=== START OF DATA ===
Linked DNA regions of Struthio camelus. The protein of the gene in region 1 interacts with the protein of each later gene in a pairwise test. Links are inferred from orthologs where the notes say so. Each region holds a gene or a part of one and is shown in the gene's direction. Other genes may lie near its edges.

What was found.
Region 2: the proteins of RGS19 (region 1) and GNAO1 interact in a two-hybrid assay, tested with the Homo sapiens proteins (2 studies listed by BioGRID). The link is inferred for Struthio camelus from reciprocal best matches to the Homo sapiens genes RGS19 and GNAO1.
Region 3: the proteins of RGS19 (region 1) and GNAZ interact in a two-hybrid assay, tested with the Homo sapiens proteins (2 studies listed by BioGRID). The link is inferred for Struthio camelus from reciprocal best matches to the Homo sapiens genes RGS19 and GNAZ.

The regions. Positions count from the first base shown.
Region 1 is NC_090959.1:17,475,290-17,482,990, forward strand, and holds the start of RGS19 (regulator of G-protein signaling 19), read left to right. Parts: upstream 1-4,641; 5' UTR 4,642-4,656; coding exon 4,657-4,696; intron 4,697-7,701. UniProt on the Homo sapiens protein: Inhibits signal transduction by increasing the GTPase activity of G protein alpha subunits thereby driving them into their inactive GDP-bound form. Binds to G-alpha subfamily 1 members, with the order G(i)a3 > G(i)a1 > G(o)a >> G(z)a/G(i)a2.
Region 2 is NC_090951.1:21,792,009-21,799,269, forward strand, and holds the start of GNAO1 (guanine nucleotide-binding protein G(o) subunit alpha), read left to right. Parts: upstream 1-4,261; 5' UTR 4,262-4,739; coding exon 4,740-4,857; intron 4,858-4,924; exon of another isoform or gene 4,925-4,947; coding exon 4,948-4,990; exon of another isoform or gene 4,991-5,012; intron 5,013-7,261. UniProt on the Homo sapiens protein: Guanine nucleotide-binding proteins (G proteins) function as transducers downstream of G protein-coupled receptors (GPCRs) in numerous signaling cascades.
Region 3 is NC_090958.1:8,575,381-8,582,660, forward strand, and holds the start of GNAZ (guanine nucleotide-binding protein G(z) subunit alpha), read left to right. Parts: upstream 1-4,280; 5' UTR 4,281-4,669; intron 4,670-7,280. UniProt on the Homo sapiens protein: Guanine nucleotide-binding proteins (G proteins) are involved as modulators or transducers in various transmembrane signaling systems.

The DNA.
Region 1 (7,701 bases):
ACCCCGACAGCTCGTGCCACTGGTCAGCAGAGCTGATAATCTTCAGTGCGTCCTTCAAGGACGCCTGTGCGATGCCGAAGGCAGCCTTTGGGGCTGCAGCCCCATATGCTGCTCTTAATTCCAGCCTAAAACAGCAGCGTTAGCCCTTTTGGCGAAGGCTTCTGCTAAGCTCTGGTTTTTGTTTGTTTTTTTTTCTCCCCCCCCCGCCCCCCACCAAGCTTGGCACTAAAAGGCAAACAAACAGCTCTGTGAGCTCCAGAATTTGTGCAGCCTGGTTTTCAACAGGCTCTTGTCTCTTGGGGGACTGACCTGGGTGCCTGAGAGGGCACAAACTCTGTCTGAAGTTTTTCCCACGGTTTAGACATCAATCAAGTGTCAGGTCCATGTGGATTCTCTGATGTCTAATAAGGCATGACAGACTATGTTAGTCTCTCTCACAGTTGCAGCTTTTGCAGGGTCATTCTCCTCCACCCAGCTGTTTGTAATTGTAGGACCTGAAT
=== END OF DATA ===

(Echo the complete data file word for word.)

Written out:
Linked DNA regions of Struthio camelus. The protein of the gene in region 1 interacts with the protein of each later gene in a pairwise test. Links are inferred from orthologs where the notes say so. Each region holds a gene or a part of one and is shown in the gene's direction. Other genes may lie near its edges.

What was found.
Region 2: the proteins of RGS19 (region 1) and GNAO1 interact in a two-hybrid assay, tested with the Homo sapiens proteins (2 studies listed by BioGRID). The link is inferred for Struthio camelus from reciprocal best matches to the Homo sapiens genes RGS19 and GNAO1.
Region 3: the proteins of RGS19 (region 1) and GNAZ interact in a two-hybrid assay, tested with the Homo sapiens proteins (2 studies listed by BioGRID). The link is inferred for Struthio camelus from reciprocal best matches to the Homo sapiens genes RGS19 and GNAZ.

The regions. Positions count from the first base shown.
Region 1 is NC_090959.1:17,475,290-17,482,990, forward strand, and holds the start of RGS19 (regulator of G-protein signaling 19), read left to right. Parts: upstream 1-4,641; 5' UTR 4,642-4,656; coding exon 4,657-4,696; intron 4,697-7,701. UniProt on the Homo sapiens protein: Inhibits signal transduction by increasing the GTPase activity of G protein alpha subunits thereby driving them into their inactive GDP-bound form. Binds to G-alpha subfamily 1 members, with the order G(i)a3 > G(i)a1 > G(o)a >> G(z)a/G(i)a2.
Region 2 is NC_090951.1:21,792,009-21,799,269, forward strand, and holds the start of GNAO1 (guanine nucleotide-binding protein G(o) subunit alpha), read left to right. Parts: upstream 1-4,261; 5' UTR 4,262-4,739; coding exon 4,740-4,857; intron 4,858-4,924; exon of another isoform or gene 4,925-4,947; coding exon 4,948-4,990; exon of another isoform or gene 4,991-5,012; intron 5,013-7,261. UniProt on the Homo sapiens protein: Guanine nucleotide-binding proteins (G proteins) function as transducers downstream of G protein-coupled receptors (GPCRs) in numerous signaling cascades.
Region 3 is NC_090958.1:8,575,381-8,582,660, forward strand, and holds the start of GNAZ (guanine nucleotide-binding protein G(z) subunit alpha), read left to right. Parts: upstream 1-4,280; 5' UTR 4,281-4,669; intron 4,670-7,280. UniProt on the Homo sapiens protein: Guanine nucleotide-binding proteins (G proteins) are involved as modulators or transducers in various transmembrane signaling systems.

The DNA.
Region 1 (7,701 bases):
ACCCCGACAGCTCGTGCCACTGGTCAGCAGAGCTGATAATCTTCAGTGCGTCCTTCAAGGACGCCTGTGCGATGCCGAAGGCAGCCTTTGGGGCTGCAGCCCCATATGCTGCTCTTAATTCCAGCCTAAAACAGCAGCGTTAGCCCTTTTGGCGAAGGCTTCTGCTAAGCTCTGGTTTTTGTTTGTTTTTTTTTCTCCCCCCCCCGCCCCCCACCAAGCTTGGCACTAAAAGGCAAACAAACAGCTCTGTGAGCTCCAGAATTTGTGCAGCCTGGTTTTCAACAGGCTCTTGTCTCTTGGGGGACTGACCTGGGTGCCTGAGAGGGCACAAACTCTGTCTGAAGTTTTTCCCACGGTTTAGACATCAATCAAGTGTCAGGTCCATGTGGATTCTCTGATGTCTAATAAGGCATGACAGACTATGTTAGTCTCTCTCACAGTTGCAGCTTTTGCAGGGTCATTCTCCTCCACCCAGCTGTTTGTAATTGTAGGACCTGAAT